Ten years into her banking career, Karlyn Percil-Mercieca realized she had taken on extra responsibilities over the years and decided to push for more, when a promotion came up.
“All of a sudden, I wasn’t qualified anymore. It was like you’re qualified until you’re not,” said Percil-Mercieca, a Toronto woman originally from St. Lucia.
She stayed in the industry for roughly another decade, thinking “If I work harder, if I apply myself more, something will change,” but eventually microaggressions at the office and frustrations with how women weren’t supported pushed her to leave and start her own consultancy business.
“When you step away, you realize you’re actually fighting a systemic gender barrier, a structural barrier that is so ingrained in our corporate workplace culture. That is not always easy to notice or to navigate,” she said.
Percil-Mercieca’s experience is reflected in a new study showing women are still under-represented throughout the talent pipeline and there remains a “broken rung” that makes being promoted difficult.
The study released by data consulting firm McKinsey and Co. on Tuesday shows that although women are one per cent away from achieving gender parity in entry-level positions, progress remains stagnant at more senior levels.
Women held 49 per cent of entry-level positions last year, up from 45 per cent in 2017. At the manager and senior manager levels, that falls to 37 and 35 per cent, respectively.
Companies appear to be hiring a similar number of men and women for junior positions, but women’s representation drops by 12 percentage points when management positions are involved — the largest decline from one level to the next throughout the pipeline. Between the manager level and the C-suite, the representation of women falls by another seven percentage points, with women holding 30 per cent of C-suite roles.
“The road is long, and we’re very far away from a level playing field. Very, very far,” said report author Sandrine Devillard.
She compares the lack of progression women face to a funnel where women and men are equally hired, but where women face added difficulties as they try to advance to senior levels.
Some have attributed the lack of advancement to fewer women being hired, but Devillard has seen hiring levels draw even without a corresponding improvement in advancement.
The troubles women face in climbing the corporate ladder are usually attributed to a cluster of issues including a lack of mentorship, the motherhood penalty — pay, job and career repercussions women face when having children — and corporate cultures they compare to a boys’ club, where promotions are handed out to people with similar backgrounds and interests as those making hiring decisions.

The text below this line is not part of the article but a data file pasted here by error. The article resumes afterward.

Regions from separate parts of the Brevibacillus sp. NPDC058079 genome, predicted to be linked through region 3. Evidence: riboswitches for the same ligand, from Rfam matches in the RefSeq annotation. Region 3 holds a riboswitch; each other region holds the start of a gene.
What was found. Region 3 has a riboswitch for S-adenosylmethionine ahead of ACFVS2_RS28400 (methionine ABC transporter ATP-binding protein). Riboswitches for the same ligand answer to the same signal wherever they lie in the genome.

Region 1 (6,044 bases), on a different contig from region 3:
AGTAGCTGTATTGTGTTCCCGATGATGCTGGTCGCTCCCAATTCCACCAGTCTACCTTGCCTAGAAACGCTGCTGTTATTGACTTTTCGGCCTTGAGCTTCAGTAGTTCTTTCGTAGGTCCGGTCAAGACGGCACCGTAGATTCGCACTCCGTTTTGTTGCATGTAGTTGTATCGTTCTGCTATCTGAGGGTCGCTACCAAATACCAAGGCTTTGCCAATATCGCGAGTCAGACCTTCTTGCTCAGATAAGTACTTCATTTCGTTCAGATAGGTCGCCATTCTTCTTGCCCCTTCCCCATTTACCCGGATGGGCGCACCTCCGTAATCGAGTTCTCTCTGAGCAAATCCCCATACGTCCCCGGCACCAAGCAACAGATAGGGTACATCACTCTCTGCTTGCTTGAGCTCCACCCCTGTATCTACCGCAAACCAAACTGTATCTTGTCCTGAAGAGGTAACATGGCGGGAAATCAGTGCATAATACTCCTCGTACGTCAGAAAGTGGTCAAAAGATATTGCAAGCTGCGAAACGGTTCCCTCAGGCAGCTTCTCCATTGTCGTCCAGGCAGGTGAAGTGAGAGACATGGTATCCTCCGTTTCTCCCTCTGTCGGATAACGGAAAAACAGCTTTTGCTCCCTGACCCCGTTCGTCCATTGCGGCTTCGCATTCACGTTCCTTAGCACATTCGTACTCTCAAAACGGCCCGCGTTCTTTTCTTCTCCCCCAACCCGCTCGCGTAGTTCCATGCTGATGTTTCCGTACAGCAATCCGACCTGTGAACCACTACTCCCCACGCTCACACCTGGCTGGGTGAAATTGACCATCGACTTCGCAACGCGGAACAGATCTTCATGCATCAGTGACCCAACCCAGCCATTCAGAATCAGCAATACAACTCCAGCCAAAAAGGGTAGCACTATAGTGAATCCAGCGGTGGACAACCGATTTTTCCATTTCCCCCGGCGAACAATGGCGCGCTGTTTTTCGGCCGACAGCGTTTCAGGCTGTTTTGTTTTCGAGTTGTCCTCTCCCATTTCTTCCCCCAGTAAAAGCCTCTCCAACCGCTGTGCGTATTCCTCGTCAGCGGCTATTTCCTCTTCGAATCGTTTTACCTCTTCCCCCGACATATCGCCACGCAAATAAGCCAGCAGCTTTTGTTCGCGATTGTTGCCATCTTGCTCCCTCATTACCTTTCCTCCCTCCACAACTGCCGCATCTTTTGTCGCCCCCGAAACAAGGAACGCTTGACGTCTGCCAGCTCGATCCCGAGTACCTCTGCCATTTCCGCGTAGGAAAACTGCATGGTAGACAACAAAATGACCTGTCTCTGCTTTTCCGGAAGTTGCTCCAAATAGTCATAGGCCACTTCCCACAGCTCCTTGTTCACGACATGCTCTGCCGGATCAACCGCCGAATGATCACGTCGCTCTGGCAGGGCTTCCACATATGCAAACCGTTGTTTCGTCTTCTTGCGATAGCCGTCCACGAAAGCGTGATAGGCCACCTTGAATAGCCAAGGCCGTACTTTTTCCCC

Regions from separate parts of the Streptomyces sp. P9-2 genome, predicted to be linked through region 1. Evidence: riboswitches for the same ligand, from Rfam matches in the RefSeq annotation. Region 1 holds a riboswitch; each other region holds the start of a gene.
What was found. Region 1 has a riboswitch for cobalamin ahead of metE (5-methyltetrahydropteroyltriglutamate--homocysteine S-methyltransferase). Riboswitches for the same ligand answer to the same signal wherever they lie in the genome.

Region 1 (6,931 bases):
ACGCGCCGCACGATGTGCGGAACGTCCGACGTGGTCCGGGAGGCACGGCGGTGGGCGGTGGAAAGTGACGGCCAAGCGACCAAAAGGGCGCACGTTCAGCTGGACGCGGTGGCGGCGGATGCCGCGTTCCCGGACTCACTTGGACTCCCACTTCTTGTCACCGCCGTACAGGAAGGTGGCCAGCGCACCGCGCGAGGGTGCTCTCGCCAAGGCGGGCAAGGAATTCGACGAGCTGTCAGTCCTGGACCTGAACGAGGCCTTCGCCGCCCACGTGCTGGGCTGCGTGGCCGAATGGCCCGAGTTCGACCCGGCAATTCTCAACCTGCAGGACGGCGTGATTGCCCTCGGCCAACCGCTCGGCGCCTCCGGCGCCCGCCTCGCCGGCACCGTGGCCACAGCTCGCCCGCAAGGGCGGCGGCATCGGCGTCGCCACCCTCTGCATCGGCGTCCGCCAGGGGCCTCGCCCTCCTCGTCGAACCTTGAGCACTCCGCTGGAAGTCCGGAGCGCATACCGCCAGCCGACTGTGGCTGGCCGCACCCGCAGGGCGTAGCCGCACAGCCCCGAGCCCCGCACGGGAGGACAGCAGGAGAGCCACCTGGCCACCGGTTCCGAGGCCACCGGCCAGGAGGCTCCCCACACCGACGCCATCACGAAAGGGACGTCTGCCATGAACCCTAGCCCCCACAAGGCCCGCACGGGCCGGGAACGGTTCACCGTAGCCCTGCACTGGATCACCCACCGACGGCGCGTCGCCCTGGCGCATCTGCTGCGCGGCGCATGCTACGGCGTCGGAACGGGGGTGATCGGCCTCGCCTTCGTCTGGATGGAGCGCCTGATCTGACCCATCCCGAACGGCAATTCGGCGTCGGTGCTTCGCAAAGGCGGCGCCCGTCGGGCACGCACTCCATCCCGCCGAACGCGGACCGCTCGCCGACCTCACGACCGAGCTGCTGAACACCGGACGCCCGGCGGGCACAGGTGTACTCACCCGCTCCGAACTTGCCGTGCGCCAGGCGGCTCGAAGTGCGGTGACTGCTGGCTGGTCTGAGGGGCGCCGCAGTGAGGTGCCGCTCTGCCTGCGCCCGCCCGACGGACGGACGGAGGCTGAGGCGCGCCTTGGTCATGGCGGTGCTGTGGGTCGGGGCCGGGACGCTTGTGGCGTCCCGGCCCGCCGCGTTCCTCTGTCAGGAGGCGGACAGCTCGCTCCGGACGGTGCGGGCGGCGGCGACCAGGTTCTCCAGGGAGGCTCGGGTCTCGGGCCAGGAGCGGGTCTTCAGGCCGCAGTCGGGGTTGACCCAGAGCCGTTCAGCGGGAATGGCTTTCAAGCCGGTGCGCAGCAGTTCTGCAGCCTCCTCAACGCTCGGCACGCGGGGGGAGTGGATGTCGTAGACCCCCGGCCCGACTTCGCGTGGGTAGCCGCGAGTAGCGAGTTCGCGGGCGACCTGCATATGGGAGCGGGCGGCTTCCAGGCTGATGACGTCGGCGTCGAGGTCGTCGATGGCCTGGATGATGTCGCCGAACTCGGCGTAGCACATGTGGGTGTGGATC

Rising through corporate ranks is even more difficult for women of colour, who are less likely than men and white women to be promoted from entry to manager level.
McKinsey found women of colour represent 17 per cent of entry-level employees and drop to six per cent in the C-suite. This gap is also seen earlier in the pipeline, with the largest decline occurring between the entry level and manager level.
“For people of colour, in particular women, it is broken at each stage of the process,” said Devillard.
“They are hanging by a thread and people of colour, in particular women, face a lot of hardship, a lot of microaggression.”
Her study is based on data McKinsey collected between May and August of 2021 from 423 U.S. and Canadian employers and a survey of more than 65,000 people from 88 companies.
The company further examined Canadian data that isolated 5,317 survey responses from Canadian workers and other data from 51 companies in the country collectively employing more than one million people across 10 industries.
With the study not covering the last year of the pandemic, Devillard fears the current situation women face may be even worse because many women faced layoffs or left the workforce to care for kids completing remote schooling.
Their progression may also have worsened if companies abandoned equity efforts during the crisis, she said.
“It’s a bit like a souffle. You must uphold the perimeters, but the moment you believe that you’ve achieved it, you open the door of the oven, and then it crumbles,” she said.
“This is what happened with the pandemic … so that’s why I’m saying I’m not so optimistic for the future.”
Solmaz Shahalizadeh, who recently left her role as Shopify Inc.’s head of data and co-founded a woman-focused investment fund called Backbone Angels, said promoting women is “quite easy,” and the companies that struggle with this “really haven’t looked in the right places.”
“There’s not a shortage of women with skills,” she said.
“It’s just making sure they get the right support and at the right time.”
She tells women who don’t feel their workplace supports their career aspirations to push for what they’re worth, even if it means leaving a company they feel loyal to.
“During the pandemic, I coached a really brilliant lady leader who was being held back on the rung by another woman, a leader who happened to be a white woman. She was so frustrated because she really wanted to move ahead,” she said.
“We came up with a coaching strategy, she applied for another role, she left and she sold her skills in a different light.”
But there is also an onus on companies rather than individuals if change is the goal.
Percil-Mercieca thinks they should take the “broken rung” more seriously and fix it by listening to and empowering their employees.
“I know I won’t see everything fixed in my lifetime, but I would like to see more demonstrated accountability,” Percil-Mercieca said.
“The quicker we do that, the sooner we can get to a place where we can truly create a better world.”